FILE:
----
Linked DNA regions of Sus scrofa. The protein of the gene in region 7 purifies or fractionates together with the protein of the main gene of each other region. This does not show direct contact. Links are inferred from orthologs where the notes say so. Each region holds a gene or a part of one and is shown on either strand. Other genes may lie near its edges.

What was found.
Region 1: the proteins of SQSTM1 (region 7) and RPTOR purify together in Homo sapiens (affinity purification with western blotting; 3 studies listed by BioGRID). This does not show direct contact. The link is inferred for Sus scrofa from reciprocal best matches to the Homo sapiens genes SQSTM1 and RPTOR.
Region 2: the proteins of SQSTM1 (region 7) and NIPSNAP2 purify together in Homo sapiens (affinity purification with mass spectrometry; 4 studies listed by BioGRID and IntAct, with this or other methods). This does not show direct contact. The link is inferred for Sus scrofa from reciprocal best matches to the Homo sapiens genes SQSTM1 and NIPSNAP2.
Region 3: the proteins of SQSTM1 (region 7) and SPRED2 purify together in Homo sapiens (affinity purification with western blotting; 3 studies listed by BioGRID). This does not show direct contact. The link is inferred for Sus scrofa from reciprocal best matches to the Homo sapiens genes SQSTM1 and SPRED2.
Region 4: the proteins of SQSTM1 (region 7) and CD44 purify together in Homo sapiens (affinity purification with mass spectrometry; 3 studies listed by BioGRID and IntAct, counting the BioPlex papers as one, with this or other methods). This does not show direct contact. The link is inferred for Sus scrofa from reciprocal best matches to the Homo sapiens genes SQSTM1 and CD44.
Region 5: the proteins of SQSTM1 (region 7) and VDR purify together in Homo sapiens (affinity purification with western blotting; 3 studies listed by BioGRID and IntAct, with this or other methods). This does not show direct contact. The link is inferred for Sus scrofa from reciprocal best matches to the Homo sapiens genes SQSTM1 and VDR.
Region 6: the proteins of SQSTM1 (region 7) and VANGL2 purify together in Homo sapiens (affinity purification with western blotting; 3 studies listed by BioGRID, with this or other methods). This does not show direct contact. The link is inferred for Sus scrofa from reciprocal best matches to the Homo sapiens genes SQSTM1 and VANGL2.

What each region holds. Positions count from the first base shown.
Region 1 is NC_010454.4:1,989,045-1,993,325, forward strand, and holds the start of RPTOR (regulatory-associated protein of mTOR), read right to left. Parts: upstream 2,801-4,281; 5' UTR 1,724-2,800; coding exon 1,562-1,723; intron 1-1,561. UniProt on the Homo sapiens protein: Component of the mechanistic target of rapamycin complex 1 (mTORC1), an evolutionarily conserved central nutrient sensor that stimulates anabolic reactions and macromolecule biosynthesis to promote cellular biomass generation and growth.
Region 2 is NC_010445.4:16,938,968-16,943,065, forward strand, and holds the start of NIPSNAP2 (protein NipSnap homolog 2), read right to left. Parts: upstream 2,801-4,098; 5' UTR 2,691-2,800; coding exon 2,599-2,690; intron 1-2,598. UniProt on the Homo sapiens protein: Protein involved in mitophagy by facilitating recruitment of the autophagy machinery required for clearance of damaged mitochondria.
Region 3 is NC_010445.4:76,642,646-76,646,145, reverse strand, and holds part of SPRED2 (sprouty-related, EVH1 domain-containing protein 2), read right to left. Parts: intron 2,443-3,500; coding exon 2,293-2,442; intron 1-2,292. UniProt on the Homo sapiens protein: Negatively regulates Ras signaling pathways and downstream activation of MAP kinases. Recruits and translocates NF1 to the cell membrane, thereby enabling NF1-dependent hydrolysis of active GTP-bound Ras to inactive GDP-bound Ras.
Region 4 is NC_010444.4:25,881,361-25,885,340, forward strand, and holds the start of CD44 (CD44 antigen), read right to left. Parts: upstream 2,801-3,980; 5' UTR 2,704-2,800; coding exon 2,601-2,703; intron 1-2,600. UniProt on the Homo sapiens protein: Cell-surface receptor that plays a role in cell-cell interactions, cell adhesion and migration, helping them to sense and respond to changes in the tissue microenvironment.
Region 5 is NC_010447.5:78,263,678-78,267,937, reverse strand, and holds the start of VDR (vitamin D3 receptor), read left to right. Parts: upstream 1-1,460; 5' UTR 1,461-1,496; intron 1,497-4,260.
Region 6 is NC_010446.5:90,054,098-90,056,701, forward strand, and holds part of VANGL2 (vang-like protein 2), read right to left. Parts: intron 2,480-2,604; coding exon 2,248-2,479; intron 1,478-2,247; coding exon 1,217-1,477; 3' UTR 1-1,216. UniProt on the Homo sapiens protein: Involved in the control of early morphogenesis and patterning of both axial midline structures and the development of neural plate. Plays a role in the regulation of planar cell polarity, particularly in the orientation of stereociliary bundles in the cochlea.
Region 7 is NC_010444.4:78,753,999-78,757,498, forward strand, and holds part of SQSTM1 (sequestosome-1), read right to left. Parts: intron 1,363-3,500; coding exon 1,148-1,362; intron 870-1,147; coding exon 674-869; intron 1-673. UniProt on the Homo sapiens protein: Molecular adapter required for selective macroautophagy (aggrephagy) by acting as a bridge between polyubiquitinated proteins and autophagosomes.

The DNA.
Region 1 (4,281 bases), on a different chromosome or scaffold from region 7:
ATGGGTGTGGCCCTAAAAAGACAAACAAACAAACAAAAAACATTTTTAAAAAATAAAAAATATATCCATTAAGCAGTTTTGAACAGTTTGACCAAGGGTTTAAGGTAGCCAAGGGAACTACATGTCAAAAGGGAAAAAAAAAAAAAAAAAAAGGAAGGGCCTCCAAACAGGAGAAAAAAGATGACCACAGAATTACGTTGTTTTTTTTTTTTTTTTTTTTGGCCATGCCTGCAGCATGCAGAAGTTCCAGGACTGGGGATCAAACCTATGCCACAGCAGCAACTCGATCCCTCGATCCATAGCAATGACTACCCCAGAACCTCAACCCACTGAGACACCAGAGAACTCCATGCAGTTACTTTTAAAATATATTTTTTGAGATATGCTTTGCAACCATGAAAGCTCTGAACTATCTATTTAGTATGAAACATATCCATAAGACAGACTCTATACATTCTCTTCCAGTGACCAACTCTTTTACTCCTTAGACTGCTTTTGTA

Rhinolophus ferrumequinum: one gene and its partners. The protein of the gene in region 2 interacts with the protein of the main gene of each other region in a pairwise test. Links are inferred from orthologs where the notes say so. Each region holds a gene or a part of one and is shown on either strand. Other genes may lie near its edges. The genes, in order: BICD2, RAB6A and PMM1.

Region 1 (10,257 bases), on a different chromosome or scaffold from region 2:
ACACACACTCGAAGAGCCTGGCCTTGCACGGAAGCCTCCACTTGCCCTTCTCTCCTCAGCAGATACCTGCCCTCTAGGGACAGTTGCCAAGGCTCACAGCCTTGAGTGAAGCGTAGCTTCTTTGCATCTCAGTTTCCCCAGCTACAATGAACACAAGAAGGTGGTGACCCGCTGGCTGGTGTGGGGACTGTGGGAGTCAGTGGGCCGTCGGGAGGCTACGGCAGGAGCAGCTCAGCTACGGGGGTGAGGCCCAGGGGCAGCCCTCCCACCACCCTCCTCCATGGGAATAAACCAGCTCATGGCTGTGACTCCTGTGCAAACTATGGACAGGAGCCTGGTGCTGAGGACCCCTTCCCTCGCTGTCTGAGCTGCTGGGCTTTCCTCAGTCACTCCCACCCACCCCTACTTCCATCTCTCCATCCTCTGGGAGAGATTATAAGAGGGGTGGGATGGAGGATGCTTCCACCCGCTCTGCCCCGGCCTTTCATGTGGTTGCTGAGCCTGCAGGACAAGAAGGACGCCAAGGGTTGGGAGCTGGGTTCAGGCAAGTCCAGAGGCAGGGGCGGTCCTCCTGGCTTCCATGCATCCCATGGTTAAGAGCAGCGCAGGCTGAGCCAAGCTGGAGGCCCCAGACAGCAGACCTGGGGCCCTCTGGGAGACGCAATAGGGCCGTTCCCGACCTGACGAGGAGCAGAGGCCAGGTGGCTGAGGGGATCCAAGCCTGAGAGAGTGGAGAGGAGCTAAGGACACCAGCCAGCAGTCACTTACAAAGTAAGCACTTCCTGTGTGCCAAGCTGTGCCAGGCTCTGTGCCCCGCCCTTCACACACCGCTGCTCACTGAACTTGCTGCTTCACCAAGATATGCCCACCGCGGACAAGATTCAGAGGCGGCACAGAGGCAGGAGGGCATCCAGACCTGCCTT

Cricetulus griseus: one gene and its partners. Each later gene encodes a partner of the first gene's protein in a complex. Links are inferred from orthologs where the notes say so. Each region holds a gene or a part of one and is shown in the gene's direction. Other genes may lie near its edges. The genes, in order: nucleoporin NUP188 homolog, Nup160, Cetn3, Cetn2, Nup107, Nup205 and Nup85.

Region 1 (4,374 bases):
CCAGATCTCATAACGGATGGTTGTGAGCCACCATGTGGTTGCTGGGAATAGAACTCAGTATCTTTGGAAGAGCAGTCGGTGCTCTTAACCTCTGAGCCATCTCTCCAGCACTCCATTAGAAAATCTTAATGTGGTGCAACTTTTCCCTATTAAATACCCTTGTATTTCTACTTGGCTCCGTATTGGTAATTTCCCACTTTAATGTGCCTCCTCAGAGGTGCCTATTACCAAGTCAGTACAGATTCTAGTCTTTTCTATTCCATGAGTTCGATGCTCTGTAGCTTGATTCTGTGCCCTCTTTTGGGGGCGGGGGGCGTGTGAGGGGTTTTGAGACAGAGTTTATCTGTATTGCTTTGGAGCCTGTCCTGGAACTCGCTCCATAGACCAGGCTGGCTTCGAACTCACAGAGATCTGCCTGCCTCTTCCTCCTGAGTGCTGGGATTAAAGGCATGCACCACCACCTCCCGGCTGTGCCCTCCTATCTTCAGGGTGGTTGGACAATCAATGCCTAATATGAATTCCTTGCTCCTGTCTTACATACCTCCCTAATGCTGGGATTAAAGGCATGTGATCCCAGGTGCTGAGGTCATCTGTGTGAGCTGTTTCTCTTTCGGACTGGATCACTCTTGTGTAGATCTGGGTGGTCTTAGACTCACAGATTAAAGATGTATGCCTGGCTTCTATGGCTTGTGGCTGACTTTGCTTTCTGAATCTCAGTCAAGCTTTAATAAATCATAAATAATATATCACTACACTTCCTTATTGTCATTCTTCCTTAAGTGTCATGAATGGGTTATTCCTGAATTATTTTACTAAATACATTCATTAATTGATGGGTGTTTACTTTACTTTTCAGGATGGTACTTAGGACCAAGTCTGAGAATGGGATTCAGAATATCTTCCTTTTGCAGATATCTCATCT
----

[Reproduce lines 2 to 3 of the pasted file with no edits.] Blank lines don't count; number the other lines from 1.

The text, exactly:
What was found.
Region 1: the proteins of SQSTM1 (region 7) and RPTOR purify together in Homo sapiens (affinity purification with western blotting; 3 studies listed by BioGRID). This does not show direct contact. The link is inferred for Sus scrofa from reciprocal best matches to the Homo sapiens genes SQSTM1 and RPTOR.